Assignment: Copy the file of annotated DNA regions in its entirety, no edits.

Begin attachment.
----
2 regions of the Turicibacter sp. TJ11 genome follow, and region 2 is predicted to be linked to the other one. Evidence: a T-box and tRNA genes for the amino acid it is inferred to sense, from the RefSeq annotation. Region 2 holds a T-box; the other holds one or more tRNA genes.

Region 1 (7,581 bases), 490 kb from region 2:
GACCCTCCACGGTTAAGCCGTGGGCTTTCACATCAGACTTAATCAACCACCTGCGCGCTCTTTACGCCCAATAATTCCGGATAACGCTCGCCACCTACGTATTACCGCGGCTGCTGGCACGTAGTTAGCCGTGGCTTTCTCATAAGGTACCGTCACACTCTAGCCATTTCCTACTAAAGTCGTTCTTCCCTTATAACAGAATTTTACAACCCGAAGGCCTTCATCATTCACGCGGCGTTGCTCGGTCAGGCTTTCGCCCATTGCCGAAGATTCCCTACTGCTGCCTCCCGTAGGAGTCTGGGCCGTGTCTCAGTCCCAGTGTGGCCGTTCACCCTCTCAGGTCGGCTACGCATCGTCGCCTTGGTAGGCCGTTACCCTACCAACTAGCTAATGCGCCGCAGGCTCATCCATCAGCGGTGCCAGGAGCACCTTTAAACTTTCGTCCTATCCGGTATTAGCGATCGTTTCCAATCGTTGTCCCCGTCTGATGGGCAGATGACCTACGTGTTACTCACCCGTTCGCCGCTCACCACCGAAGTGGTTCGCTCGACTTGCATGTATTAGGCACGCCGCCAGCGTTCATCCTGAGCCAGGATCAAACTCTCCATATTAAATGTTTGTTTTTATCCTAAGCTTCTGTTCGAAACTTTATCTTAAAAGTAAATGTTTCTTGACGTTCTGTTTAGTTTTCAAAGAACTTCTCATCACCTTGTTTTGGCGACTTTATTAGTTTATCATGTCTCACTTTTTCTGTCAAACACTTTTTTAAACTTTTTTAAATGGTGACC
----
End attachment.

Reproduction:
2 regions of the Turicibacter sp. TJ11 genome follow, and region 2 is predicted to be linked to the other one. Evidence: a T-box and tRNA genes for the amino acid it is inferred to sense, from the RefSeq annotation. Region 2 holds a T-box; the other holds one or more tRNA genes.

Region 1 (7,581 bases), 490 kb from region 2:
GACCCTCCACGGTTAAGCCGTGGGCTTTCACATCAGACTTAATCAACCACCTGCGCGCTCTTTACGCCCAATAATTCCGGATAACGCTCGCCACCTACGTATTACCGCGGCTGCTGGCACGTAGTTAGCCGTGGCTTTCTCATAAGGTACCGTCACACTCTAGCCATTTCCTACTAAAGTCGTTCTTCCCTTATAACAGAATTTTACAACCCGAAGGCCTTCATCATTCACGCGGCGTTGCTCGGTCAGGCTTTCGCCCATTGCCGAAGATTCCCTACTGCTGCCTCCCGTAGGAGTCTGGGCCGTGTCTCAGTCCCAGTGTGGCCGTTCACCCTCTCAGGTCGGCTACGCATCGTCGCCTTGGTAGGCCGTTACCCTACCAACTAGCTAATGCGCCGCAGGCTCATCCATCAGCGGTGCCAGGAGCACCTTTAAACTTTCGTCCTATCCGGTATTAGCGATCGTTTCCAATCGTTGTCCCCGTCTGATGGGCAGATGACCTACGTGTTACTCACCCGTTCGCCGCTCACCACCGAAGTGGTTCGCTCGACTTGCATGTATTAGGCACGCCGCCAGCGTTCATCCTGAGCCAGGATCAAACTCTCCATATTAAATGTTTGTTTTTATCCTAAGCTTCTGTTCGAAACTTTATCTTAAAAGTAAATGTTTCTTGACGTTCTGTTTAGTTTTCAAAGAACTTCTCATCACCTTGTTTTGGCGACTTTATTAGTTTATCATGTCTCACTTTTTCTGTCAAACACTTTTTTAAACTTTTTTAAATGGTGACC